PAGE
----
Coming Home to Clarinet

Please bear with me as I explain my clarinet questions. I am 48yrs old. I used to play clarinet in high school but haven’t really touched it since, until recently. I recently decided that I wanted to return to playing. There is an intergenerational klezmer band in my neighborhood that I got very excited about, especially since they said they would welcome players of all levels. The teacher is wonderful!

Now, my old clarinet is something of a mystery. It is made of wood, says it is made in France and has the name “Le Bonet” on the bell. I have been trying to find out anything about Le Bonet but have not really gotten anywhere. I got as far as to learn that it was probably a “stencil” clarinet, which means who knows where it came from. It hasn’t been played for a very long time, it clearly needs pads and looks a little dry but has no cracks. Neighborhood music stores have told me
1. since it’s French and made of wood it’s worth at least $600 and is definably worth getting re-conditioned, and
2. it would make a good lamp, don’t bother spending your money; buy a new one or rent one for awhile.

So, what to do? I did rent one just to get started with the klezmer group but now want something more permanent. I can’t spend tons of money, but would like something that sounds good and plays decently. I read several of your responses regarding the importance of a good mouthpiece and will definitely follow up on that. Any advice you share would be greatly appreciated.

Yes,to begin with, it is most probably a stencil clarinet though these can at times be very good indeed, or the opposite. Because it is French and wood means only that and someone is looking for your money for a repair or overhaul job. This could be very good, if the clarinet is good to begin with AND the repair person is professional and/or knows professional quality. You must weigh all of that in your mind before you take what is most probably a leap of faith. That is what a good teacher and/or clarinetist is for. Let us say that you opt for a new instrument. You get a lot for your money, if you buy a nice wooden Yamaha. They are superb.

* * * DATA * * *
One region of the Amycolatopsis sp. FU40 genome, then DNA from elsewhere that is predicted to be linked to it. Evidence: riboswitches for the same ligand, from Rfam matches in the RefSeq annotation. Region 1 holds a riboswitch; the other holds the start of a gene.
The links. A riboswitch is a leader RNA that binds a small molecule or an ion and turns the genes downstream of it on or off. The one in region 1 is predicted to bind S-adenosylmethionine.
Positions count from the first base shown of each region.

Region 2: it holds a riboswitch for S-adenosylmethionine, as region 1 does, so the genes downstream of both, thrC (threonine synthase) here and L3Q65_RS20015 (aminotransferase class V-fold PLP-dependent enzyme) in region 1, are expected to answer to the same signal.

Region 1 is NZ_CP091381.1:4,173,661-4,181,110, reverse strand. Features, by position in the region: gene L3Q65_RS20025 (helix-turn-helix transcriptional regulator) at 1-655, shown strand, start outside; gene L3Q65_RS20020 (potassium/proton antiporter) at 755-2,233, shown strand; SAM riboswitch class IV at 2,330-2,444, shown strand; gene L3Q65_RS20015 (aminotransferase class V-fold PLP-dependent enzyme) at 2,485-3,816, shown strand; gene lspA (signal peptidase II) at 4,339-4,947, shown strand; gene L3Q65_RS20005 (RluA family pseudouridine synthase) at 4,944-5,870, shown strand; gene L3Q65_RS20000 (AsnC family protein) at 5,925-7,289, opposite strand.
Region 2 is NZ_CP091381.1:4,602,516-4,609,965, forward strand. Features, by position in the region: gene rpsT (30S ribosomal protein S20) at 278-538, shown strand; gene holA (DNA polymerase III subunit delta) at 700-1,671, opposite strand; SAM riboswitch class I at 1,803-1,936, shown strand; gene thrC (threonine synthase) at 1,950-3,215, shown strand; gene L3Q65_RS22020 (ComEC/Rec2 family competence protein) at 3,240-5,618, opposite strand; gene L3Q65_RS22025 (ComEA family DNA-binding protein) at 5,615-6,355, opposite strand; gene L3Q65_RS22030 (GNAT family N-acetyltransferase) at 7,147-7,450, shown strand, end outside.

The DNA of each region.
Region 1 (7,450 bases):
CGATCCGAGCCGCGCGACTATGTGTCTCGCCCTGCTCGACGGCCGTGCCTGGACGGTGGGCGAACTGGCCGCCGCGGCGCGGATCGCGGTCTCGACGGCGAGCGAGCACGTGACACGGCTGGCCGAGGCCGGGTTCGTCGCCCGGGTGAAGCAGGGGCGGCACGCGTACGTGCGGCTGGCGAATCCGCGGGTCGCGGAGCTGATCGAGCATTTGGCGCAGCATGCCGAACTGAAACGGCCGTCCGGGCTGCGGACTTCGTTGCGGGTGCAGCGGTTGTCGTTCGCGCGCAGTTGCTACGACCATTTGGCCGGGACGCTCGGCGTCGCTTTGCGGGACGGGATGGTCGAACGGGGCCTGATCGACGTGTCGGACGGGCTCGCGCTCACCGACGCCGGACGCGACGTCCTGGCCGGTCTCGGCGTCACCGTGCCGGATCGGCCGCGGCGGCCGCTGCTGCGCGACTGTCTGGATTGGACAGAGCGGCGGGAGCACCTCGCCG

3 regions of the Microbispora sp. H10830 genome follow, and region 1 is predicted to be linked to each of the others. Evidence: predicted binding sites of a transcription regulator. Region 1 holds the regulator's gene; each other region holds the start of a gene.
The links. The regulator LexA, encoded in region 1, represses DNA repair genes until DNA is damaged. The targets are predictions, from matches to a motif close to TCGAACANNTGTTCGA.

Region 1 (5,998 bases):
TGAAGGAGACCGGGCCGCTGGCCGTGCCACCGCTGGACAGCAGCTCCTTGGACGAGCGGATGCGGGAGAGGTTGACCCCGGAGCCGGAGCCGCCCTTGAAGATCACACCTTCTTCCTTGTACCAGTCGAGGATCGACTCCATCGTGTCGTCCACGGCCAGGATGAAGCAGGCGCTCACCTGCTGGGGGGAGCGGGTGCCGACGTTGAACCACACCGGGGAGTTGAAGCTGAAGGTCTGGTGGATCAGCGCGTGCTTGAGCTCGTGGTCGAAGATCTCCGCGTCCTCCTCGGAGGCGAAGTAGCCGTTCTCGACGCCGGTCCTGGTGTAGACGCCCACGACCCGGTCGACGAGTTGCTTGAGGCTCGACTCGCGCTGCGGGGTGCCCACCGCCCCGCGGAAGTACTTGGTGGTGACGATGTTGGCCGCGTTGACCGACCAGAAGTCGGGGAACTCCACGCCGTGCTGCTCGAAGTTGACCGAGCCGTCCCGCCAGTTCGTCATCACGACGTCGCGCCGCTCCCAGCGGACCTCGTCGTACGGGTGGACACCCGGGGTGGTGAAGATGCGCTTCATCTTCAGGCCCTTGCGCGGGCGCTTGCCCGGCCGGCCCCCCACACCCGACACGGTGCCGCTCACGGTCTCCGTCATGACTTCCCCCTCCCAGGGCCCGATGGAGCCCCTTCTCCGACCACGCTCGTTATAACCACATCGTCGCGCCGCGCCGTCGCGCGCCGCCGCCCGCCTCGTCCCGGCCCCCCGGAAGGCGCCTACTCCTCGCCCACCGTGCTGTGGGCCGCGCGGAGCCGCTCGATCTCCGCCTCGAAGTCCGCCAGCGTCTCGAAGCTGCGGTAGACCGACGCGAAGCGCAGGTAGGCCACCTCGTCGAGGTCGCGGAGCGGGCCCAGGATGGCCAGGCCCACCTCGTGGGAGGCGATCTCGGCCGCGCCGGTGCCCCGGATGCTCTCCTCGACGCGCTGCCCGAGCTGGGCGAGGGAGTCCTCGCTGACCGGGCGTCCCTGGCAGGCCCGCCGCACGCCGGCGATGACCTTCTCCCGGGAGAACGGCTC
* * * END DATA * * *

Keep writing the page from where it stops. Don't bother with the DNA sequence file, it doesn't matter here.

I have played on both their so-called Professional models and their, “Not professional models. My experience was that the cheaper clarinet played better and I went so far as to really like this Yamaha very much. I do not recall the number of the model. I think they are the most reasonable, provide the best guaranty, AND are best in-tune, a major factor. Do not rent.You should be able to purchase one for considerably under a thousand dollars.

Do not pay more than list price, minus 30%. They will scream and yell, but those instruments are usually 50% off to the dealer or more, and you will get it. You must not play a stock or mouthpiece that comes with the instrument unless it is a B45 Van Doren, or a Selmer Hs*.

Mouthpieces made by manufacturers to put in the box are traditionally poor. I hope this helps. The other makers do compete, but I have found the Yamaha to be an excellent choice in all ranges. Good luck to you

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